Ben Craven: Yes, The Remarkable Man is definitely
the Bond song from Last Chance To Hear
that youve reminded me, I maintain that Tom Jones would have
made the track sound perfect.
This particular edit of The Remarkable Man was created
well before the Last Chance To Hear album was released. I commissioned
a video for the track from Multimedia Milk in Sydney and figured if
I could shave a minute off the song, it would make everyones
lives easier. I cut down the intro and winced as I threw away half
of the guitar solo. But by the time I finished the edit they had already
completed the video for the longer version!
mwe3: The bandcamp pages for your albums are amazing to say
the least. What do you make of Bandcamp and how are they as a source
of revenue for musicians compared with other sites? What kind of system
do bandcamp use to play back the music?
Ben Craven: Bandcamp is one of the fairest sites for musicians.
They do take a percentage which is not unreasonable but they also
provide the complete infrastructure for downloads and commerce, plus
musicians get paid almost immediately after each sale. I can choose
whether or not to allow streaming for individual tracks, for a limited
or unlimited number of plays, make high definition downloads available,
provide immediate downloads with physical purchases, and so on.
CD Baby is also still one of the good guys and they can handle digital
distribution to every site out there as well as physical mail order.
So the infrastructure available to musicians to sell their music these
days is as good as it can be. The main problem, as it has always been,
is how to encourage people to discover your music in the first place.
And now another problem is how to encourage them to support you financially.
mwe3: Ready To Lose is a Bad Company style rocker
from Great & Terrible Potions. Did you consider that to
be a kind of single from the album? Is that about a self-defeating
prophecy about the music business? It does have a kind of Rabin-esque
flair to it. What are some of the key lyrics in Ready To Lose?
Yes, Ready To Lose was actually the prerelease single
from Great & Terrible Potions. It has a rather grim, or
empowering lyric, depending on how you see things. It was an admission
that I was a musical outsider and was never going to get my music
heard by doing the right things, like making it simpler,
releasing shorter EPs, begging industry bodies, attending conferences,
competing for showcases, following social media rules, etc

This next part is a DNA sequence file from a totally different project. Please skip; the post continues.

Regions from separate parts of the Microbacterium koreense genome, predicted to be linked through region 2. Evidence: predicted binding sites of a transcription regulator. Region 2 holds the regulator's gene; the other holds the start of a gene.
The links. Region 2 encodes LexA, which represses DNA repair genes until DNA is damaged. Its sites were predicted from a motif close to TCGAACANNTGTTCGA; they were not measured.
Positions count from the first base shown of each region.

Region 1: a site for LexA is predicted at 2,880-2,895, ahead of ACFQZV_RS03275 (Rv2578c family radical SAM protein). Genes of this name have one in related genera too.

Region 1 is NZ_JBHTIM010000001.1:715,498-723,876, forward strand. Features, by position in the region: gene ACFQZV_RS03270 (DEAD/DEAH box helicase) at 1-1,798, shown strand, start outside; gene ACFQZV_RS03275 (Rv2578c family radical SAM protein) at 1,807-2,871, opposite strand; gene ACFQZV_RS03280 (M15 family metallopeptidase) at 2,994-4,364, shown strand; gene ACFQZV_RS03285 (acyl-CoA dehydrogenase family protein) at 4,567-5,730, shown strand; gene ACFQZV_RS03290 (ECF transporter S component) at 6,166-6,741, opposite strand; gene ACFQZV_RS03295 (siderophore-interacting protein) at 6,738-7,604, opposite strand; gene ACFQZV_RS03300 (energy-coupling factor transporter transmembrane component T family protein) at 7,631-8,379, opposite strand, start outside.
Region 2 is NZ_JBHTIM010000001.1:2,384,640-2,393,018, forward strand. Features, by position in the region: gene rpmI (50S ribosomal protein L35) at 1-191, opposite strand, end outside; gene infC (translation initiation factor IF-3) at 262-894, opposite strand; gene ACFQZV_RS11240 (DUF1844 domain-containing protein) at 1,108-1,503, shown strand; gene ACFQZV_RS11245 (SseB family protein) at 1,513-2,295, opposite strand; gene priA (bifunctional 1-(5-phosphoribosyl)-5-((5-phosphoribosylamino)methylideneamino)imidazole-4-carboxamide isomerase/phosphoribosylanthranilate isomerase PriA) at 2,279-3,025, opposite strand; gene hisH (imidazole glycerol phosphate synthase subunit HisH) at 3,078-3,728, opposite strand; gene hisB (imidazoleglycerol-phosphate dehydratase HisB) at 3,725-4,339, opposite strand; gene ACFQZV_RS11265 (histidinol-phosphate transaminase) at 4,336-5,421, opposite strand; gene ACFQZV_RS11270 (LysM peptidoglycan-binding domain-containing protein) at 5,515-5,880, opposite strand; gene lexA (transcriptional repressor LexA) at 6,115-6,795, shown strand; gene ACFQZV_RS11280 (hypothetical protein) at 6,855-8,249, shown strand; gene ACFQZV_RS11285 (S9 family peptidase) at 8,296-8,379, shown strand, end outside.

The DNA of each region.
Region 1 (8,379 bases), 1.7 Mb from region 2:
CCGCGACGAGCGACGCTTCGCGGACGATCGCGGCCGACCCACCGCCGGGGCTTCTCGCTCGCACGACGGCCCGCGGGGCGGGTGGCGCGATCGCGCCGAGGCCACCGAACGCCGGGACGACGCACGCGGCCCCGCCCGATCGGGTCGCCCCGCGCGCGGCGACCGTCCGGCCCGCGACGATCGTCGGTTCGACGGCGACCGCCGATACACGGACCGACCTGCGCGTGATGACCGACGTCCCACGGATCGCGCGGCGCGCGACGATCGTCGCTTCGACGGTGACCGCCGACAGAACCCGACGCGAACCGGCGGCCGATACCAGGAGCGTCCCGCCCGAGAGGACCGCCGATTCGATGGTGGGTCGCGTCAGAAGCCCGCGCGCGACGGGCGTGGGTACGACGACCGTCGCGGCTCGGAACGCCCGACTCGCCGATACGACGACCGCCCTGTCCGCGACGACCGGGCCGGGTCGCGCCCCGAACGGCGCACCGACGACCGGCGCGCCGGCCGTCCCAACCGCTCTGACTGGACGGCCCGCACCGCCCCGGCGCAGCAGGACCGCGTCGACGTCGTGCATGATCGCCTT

knew the mantras inside and out. So as long as I was resigned
to not being heard anyway, I was going to make exactly the music I
wanted to make, and if nobody was interested, well, so be it. Nobody
saw me coming and nobody will see me leave.
mwe3: Aquamarine from Great & Terrible
Potions, is another instrumental. Is that more in the classic
prog style and who would you say influenced you mostly in that style?
After hearing Aquamarine you might say that your music
is great as both vocal and instrumental rock too if only the fusion
guys would give you a chance!
Ben Craven: Its hard to say where Aquamarine
came from. I wasnt trying to channel anyone in particular. I
was just trying to make my own music sound competent. There were certain
elements I had wanted to try in that song, such as an Indian tamboura
drone, an acoustic guitar E-Bow loop, a tremolo Farfisa organ, a music
box, and of course a lead guitar line that could stand on its own.
They all seemed to work.
I am definitely more inclined to make instrumental music. Music for
me is an escape from reality and the literal. Theres nothing
that makes a song come crashing back to earth like a questionable
lyric. If I were a better player and could maintain peoples
attention spans for 40 minutes, like an early Mike Oldfield instrumental
album, I would. In fact, the majority of my last album, Last Chance
To Hear, was instrumental. But in my experience, audiences in
general seem to prefer some singing, some human focal point. Oh well
The Single Edits version of Spy In The Sky Pt. 3
brings William Shatner in much sooner on the track. This would make
a great single! For some reason, Shatners vocals sound much
more clear on The Singles Edits version. What did Billy Sherwood
think of the edit version? Shatner has always had one of the most
distinctive voices in pop culture history. When Billy recorded him
in L.A., did Shatner do his vocals over your track or was it a click
track or something like that?
Ben Craven: I originally gave Billy Sherwood a fully completed
instrumental track with my guide vocal very low in the mix. Even I
was surprised by how gloriously over the top Mr. Shatners
vocals were, and I realize now that he had to compete with all my
instrumentation. Had I given him a click track, I imagine his performance
might have been more subdued! Which clearly wouldnt have worked
as well. I would safely bet that Billy Sherwood has not had a chance
to hear this single version, given that he is now a fully occupied
member of YES.
mwe3: The Great Divide goes way back to your first
album Two False Idols. Do you think Two False Idols
got the listening it deserved? Was anything done mix-wise, post facto
to The Great Divide to mark its place on The Singles Edits?
What is the great divide in your mind, considering the
track was done about eight years ago now.
Ben Craven: The tracks from Two False Idols were completely
remixed for this project. I am still in the process of archiving all
the original multi-tracks from my albums and will eventually get around
to mixing them in high definition stereo and 5.1 surround. But those
tracks (Great Divide, Captain Caper, Golden
Band) were remixed first as an experiment for this project.
As for the Two False Idols album, it got as much listening
as possible for an independent release I put out myself with a meager
marketing budget and no experience. Which is, not a great amount!